What factors affect the development of peri-implantitis?

Risk indicators for peri-implantitis - a narrative review.

Dental professionals
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This review addresses possible risk indicators for peri-implantitis. The authors state that plaque accumulation, a history of periodontitis, smoking, excess cement and lack of supportive therapy should all be considered risk indicators, but the scientific data for some is limited and the strength also varies.

Buildup of plaque around implants is associated with the development of peri-implant mucositis, which may eventually develop into peri-implantitis. To control plaque accumulation, self-performed oral hygiene is of great importance. The presence of a subgingival pathogenic microbiota with a predominance of anaerobic species is considered a risk indicator for peri-implant disease. In partially edentulous subjects, newly inserted implants can be colonized by microorganisms from adjacent teeth; the natural teeth may act as reservoirs for these pathogens. Periodontopathic bacteria have been suggested a risk indicator for peri-implant mucositis. Excess of cement is also considered a risk indicator through triggering an inflammatory response.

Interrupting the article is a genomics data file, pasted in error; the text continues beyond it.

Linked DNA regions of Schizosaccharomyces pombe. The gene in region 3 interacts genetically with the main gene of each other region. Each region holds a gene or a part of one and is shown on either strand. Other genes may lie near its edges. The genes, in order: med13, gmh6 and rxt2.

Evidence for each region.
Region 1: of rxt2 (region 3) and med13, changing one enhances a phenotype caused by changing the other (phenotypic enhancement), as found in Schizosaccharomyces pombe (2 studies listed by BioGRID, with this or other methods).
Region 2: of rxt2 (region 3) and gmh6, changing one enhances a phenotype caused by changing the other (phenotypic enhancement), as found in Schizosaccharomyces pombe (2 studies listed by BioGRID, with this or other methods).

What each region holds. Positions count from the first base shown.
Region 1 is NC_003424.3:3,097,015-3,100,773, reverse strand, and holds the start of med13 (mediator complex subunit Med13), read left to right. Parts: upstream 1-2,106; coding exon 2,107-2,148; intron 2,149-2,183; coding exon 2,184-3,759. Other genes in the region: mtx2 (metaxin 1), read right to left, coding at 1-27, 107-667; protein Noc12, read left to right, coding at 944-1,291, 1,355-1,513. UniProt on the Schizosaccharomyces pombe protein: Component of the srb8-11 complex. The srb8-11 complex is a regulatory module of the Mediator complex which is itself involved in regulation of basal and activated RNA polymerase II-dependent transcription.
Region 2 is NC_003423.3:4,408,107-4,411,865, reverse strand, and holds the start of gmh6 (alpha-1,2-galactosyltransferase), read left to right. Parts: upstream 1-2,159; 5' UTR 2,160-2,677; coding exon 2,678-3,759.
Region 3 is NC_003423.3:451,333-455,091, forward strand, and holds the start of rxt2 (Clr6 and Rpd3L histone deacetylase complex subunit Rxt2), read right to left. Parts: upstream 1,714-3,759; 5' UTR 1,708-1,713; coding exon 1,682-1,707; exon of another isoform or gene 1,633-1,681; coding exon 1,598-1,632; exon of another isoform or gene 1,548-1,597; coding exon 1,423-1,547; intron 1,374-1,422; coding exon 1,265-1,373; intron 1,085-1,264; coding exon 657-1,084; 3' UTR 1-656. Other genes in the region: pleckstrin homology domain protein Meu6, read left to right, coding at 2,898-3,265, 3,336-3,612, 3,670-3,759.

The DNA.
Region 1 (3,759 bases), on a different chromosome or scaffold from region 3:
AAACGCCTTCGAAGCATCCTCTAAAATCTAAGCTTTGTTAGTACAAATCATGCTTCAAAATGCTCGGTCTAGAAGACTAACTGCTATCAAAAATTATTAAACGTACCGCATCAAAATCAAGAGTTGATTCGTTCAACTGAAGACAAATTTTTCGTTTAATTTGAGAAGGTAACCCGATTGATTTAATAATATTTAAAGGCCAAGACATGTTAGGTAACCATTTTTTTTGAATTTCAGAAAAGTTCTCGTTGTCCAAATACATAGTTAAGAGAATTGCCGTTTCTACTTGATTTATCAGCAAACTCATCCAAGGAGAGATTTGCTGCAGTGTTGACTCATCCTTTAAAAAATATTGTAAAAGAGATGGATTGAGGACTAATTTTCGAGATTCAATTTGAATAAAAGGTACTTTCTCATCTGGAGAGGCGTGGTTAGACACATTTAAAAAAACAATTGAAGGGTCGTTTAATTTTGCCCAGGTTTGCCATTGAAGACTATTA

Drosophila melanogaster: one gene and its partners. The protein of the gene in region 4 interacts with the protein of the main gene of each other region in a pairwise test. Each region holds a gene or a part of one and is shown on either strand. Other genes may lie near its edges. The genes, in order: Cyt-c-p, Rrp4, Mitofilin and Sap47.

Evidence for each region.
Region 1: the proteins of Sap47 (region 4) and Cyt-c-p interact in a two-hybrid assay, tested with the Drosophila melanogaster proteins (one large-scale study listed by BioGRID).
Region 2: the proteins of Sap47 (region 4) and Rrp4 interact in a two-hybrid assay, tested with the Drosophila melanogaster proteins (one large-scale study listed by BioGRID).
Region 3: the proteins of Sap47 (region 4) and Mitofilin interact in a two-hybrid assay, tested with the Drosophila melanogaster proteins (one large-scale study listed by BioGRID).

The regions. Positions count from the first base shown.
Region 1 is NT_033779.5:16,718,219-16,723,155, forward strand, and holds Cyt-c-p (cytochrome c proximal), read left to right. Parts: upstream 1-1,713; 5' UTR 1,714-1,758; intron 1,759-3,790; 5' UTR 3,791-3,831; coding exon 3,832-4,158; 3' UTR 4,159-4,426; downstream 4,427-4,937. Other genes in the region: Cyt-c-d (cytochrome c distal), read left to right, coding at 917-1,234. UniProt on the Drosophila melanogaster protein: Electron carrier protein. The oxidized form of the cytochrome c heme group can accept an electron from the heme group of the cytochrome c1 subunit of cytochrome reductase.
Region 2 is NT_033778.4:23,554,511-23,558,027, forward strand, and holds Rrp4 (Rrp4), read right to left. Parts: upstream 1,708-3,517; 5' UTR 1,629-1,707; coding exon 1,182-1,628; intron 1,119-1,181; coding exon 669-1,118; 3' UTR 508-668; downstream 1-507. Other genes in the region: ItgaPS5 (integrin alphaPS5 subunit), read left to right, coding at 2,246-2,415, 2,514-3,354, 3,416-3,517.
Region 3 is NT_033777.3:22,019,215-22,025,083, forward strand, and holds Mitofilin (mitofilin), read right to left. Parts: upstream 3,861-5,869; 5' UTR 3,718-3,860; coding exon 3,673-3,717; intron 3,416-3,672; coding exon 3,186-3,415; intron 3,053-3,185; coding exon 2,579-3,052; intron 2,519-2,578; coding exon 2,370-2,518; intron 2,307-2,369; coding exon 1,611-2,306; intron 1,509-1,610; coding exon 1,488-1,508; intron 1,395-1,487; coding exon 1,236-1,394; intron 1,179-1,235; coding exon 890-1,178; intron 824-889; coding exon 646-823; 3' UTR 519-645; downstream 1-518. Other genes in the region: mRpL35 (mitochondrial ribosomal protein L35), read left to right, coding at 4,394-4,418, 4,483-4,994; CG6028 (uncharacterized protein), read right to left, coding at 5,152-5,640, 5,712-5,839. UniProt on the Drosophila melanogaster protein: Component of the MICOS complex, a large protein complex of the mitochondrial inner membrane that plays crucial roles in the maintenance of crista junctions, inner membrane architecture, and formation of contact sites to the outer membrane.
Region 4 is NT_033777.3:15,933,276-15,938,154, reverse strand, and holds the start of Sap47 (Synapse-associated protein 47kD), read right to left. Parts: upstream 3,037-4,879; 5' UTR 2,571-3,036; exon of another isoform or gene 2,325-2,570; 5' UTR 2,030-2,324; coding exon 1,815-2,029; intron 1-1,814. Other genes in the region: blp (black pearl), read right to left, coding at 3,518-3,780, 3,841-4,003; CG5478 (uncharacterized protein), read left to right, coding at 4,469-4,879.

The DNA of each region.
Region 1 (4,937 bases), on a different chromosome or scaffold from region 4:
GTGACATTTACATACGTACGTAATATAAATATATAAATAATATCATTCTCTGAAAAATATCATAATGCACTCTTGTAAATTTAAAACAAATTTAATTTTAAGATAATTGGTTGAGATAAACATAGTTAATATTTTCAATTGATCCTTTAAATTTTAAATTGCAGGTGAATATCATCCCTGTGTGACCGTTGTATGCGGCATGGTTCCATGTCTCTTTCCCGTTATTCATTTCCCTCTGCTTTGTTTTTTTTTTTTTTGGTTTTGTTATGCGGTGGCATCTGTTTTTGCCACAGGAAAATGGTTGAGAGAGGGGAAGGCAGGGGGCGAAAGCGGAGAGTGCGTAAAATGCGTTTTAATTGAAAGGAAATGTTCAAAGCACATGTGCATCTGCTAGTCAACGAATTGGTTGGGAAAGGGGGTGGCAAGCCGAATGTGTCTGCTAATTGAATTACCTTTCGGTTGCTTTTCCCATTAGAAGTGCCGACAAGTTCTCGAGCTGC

The above described factors are local risk factors, but there is also a group of general risk indicators investigated in this review. There is support that patients with a history of periodontitis are more likely to develop peri-implantitis. The support for genetic trait as a risk indicator is divergent, but it may have an impact on the inflammatory response and the development of peri-implantitis.

Smoking cannot, due to insufficient data, be identified as a risk factor for peri-implantitis, but should be considered a risk indicator. Regarding the connection between peri-implantitis and general diseases, like cardiovascular diseases and diabetes mellitus, evidence is limited, but there might be a relation. Participating in a structured maintenance program improves the outcome of the implant treatment; the patient’s motivation to attend supportive care visits and to perform adequate oral hygiene are both factors to consider.

From the article we can conclude that the etiology for peri-implantitis is complex.

A summary of a scientific article

This summary of a scientific study by Renvert S and Quirynen M. is presented by Anna Nilvéus Olofsson, DDS, Manager Odontology and Scientific Affairs. Click here for more information.